It seems that the answer would be yes, especially when we think about the example of the preface paradox (authors stating in prefaces "the errors that are found herein are mine alone", i.e. believing they made some errors, even though they presumably proofread their own book, and also believe to have eliminated them). What do philosophers say on this issue?
It can. Ramsey put it nicely in his "last papers" written around 1929 under the influence of Peirce's pragmatism (quoted from Marion, Wittgenstein, Ramsey and British Pragmatism):
"We want our beliefs to be consistent not only with one another but also with the facts: nor is it even clear that consistency is always advantageous; it may well be better to be sometimes right than never right. Nor when we wish to be consistent are we always able to be: there are mathematical propositions whose truth or falsity cannot as yet be decided. Yet it may humanly speaking be right to entertain a certain degree of belief in them on inductive or other grounds: a logic which proposes to justify such a degree of belief must be prepared actually to go against formal logic; for to a formal truth formal logic can only assign a belief of degree 1.[...] This point seems to me to show particularly clearly that human logic or the logic of truth, which tells men how they should think, is not merely independent of but sometimes actually incompatible with formal logic."
What Ramsey calls "human logic" was to be the basis for his theory of subjective probability, degrees of belief, and is now called epistemic logic, to which he was a precursor. His first point is that our beliefs are unlikely to be always in line with the truth, so insisting on consistency may lead to spreading falsehoods around more than is otherwise necessary.
A good example of this was the then recent Bohr's model of the atom. When proposed it was inconsistent with classical electrodynamics, the only electrodynamics then available and amply confirmed by multiple experiments, because according to it rotating electrons had to radiate light and quickly fall upon the nucleus, contrary to what Bohr postulated. Yet it made good predictions about spectral lines, so there were reasons to hold on to both, despite their inconsistency. The inconsistent conglomerate of classical electrodynamics and "old" quantum mechanics was more "consistent with the facts" than available consistent alternatives. It is similar with the preface paradox. Echoing Peirce, Ramsey continued:
"This is a kind of pragmatism: we judge mental habits by whether they work, i.e., whether the opinions they lead to are for the most part true, or more often true than those which alternative habits would lead to".
Ramsey's second point is related to what Hintikka later called "logical omniscience", the unrealistic assumption often made that knowledge of the premises implies knowledge of all of their consequences, see Is the problem of logical omniscience intractable? It is plainly contradicted by the fact that we are yet to know the truth value of the Riemann hypothesis despite knowing all the axioms of set theory. Many mathematicians believe it to be true "on inductive or other grounds" (aesthetic, perhaps), and their beliefs may turn out to be inconsistent, if not on this then on something else.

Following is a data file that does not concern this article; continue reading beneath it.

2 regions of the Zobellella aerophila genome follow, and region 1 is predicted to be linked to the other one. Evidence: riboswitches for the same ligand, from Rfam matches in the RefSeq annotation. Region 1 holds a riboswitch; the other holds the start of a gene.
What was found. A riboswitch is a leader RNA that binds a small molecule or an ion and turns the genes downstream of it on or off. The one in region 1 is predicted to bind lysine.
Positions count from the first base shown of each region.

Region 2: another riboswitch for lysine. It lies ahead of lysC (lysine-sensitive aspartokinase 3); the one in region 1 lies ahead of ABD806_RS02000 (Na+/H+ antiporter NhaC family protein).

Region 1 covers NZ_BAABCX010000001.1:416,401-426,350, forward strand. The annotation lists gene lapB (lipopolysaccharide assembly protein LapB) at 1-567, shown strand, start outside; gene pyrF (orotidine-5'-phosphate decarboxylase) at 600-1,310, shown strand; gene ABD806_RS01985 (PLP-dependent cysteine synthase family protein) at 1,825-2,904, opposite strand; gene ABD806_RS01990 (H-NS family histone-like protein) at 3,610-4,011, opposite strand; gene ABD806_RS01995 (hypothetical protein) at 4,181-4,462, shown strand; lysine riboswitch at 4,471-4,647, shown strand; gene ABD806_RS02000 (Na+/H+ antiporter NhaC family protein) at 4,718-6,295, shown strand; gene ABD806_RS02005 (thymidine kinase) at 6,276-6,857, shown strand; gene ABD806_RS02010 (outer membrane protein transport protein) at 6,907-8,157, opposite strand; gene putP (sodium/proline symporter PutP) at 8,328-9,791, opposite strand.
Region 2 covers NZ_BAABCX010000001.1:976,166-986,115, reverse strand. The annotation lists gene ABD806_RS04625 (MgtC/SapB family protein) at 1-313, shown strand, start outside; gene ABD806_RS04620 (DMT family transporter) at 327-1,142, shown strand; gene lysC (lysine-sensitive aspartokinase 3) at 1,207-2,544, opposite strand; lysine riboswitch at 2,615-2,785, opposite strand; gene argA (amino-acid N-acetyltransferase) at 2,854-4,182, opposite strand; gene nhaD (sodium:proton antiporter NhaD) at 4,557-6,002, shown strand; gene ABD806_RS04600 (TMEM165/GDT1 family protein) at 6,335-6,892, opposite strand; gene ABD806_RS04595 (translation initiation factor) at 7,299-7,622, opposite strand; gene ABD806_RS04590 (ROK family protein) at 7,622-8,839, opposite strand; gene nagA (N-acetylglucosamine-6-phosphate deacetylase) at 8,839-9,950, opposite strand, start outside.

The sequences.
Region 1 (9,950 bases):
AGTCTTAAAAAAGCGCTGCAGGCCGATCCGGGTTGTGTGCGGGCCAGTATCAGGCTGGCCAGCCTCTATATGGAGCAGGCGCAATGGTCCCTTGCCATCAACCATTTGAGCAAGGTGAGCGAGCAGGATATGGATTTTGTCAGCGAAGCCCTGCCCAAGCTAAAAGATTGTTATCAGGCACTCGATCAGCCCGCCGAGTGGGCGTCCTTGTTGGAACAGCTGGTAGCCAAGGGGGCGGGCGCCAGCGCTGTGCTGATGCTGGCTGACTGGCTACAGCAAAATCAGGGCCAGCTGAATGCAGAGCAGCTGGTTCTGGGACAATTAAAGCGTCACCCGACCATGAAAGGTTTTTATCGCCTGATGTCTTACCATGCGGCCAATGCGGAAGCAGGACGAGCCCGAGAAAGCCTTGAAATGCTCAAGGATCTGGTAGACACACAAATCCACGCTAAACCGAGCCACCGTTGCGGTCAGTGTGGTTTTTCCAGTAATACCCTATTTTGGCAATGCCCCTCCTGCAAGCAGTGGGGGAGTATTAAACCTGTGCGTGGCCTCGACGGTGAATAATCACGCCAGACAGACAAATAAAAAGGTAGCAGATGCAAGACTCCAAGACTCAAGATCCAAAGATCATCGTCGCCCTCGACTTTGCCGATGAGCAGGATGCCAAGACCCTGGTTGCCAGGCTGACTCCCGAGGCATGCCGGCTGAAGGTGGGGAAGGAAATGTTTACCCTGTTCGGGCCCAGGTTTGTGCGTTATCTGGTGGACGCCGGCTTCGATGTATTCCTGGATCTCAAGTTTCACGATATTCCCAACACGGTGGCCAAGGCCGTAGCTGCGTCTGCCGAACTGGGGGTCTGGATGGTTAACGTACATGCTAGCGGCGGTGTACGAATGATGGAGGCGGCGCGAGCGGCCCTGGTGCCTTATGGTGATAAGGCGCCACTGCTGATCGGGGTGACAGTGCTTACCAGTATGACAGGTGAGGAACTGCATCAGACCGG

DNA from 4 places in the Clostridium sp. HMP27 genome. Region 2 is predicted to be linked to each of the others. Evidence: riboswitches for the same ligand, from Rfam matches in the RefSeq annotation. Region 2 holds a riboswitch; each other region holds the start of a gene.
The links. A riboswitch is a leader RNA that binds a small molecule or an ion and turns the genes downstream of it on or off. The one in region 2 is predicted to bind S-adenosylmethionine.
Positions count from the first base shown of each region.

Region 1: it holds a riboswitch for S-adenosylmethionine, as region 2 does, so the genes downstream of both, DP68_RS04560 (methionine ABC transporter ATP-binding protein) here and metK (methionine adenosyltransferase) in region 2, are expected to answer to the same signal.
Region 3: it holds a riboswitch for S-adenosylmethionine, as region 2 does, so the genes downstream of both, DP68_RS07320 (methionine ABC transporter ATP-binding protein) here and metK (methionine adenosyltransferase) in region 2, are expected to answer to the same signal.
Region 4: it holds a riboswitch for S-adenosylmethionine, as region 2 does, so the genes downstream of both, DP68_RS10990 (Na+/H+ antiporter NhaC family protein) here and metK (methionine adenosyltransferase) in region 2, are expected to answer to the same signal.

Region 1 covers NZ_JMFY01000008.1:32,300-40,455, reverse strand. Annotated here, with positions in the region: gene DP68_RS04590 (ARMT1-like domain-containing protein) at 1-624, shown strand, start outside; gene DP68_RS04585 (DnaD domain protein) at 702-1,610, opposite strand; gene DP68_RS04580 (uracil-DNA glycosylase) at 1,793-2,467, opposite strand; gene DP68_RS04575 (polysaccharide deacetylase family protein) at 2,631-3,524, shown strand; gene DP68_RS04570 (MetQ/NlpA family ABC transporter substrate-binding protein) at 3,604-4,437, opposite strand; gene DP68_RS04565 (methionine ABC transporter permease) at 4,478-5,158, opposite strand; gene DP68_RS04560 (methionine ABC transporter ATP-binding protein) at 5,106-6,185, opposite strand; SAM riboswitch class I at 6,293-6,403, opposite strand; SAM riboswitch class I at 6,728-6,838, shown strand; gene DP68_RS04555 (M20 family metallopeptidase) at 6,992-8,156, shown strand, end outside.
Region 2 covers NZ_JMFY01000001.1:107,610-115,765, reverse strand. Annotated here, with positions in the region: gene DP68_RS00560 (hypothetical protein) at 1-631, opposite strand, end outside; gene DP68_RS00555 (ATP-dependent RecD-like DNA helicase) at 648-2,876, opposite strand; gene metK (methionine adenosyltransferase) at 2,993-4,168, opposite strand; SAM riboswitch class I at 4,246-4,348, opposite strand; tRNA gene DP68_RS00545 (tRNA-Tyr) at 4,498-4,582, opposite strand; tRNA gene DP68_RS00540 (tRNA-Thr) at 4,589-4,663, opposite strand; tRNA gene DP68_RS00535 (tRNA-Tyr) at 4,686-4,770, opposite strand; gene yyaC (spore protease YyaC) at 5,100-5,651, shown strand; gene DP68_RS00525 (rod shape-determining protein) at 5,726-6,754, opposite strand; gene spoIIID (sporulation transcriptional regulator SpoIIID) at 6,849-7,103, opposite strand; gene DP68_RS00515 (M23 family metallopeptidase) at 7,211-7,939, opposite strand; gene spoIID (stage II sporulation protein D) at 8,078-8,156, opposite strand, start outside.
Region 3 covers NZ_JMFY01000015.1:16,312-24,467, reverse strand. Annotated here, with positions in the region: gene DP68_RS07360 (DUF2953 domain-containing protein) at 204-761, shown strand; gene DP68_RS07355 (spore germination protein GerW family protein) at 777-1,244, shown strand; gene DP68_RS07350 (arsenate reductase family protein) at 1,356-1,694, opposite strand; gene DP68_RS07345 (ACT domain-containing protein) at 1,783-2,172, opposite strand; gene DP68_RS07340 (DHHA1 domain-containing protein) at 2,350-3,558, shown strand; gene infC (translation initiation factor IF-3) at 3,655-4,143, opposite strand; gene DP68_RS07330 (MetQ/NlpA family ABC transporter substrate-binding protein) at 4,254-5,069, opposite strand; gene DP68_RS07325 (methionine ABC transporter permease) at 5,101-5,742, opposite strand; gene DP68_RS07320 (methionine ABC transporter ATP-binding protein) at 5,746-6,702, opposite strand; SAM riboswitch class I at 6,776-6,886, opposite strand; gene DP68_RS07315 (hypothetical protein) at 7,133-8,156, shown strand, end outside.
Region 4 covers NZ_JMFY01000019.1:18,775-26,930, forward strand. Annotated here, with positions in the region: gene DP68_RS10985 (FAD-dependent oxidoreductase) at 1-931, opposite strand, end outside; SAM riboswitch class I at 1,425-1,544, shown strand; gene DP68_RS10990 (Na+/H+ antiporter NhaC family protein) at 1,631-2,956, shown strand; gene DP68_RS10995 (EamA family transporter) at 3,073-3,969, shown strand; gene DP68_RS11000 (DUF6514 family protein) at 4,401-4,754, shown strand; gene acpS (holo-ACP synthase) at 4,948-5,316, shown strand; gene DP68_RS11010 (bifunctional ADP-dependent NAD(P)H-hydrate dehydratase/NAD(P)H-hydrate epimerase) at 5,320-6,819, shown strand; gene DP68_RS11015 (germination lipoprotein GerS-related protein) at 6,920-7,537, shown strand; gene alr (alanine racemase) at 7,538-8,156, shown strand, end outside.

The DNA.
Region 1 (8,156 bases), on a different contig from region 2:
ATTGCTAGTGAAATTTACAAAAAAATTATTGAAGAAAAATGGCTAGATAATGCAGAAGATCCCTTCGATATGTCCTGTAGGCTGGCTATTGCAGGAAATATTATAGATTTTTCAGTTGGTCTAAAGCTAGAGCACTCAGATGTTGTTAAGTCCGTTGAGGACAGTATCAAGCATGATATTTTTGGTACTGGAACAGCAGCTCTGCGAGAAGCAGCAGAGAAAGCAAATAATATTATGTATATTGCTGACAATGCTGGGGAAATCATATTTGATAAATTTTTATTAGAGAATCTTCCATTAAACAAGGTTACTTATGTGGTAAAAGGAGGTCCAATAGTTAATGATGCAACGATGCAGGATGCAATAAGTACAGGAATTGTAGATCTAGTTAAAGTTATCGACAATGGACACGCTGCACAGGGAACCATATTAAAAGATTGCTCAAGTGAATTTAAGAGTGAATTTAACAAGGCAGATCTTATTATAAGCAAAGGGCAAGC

The point is that our logical clairvoyance is limited, and we may not even know if the beliefs we hold are, in fact, consistent. What we use in practice is only "surface information" extracted from our beliefs, not all of the "depth information" of their consequences, see What is the difference between depth and surface information?
"A belief […] is a map of neighbouring space by which we steer. It remains such a map however much we complicate it or fill in details. But if we professedly extend it to infinity, it is no longer a map; we cannot take it in or steer by it. Our journey is over before we need its remoter parts."
Even consistency of arithmetic has not been (and can not be, without making disputable assumptions) proven, but that hardly reflects on its utility to us. In his late period Wittgenstein, who worked with Ramsey for a year in 1929, came to similar conclusions. As he wrote in Remarks on the Foundations of Mathematics:
"If a contradiction were now actually found in arithmetic - that would only prove that an arithmetic with such a contradiction in it could render very good service; and it would be better for us to modify our concept of the certainty required, than to say that it really not yet have been a proper arithmetic."
See The later Wittgenstein’s guide to contradictions by Persichetti for a commentary.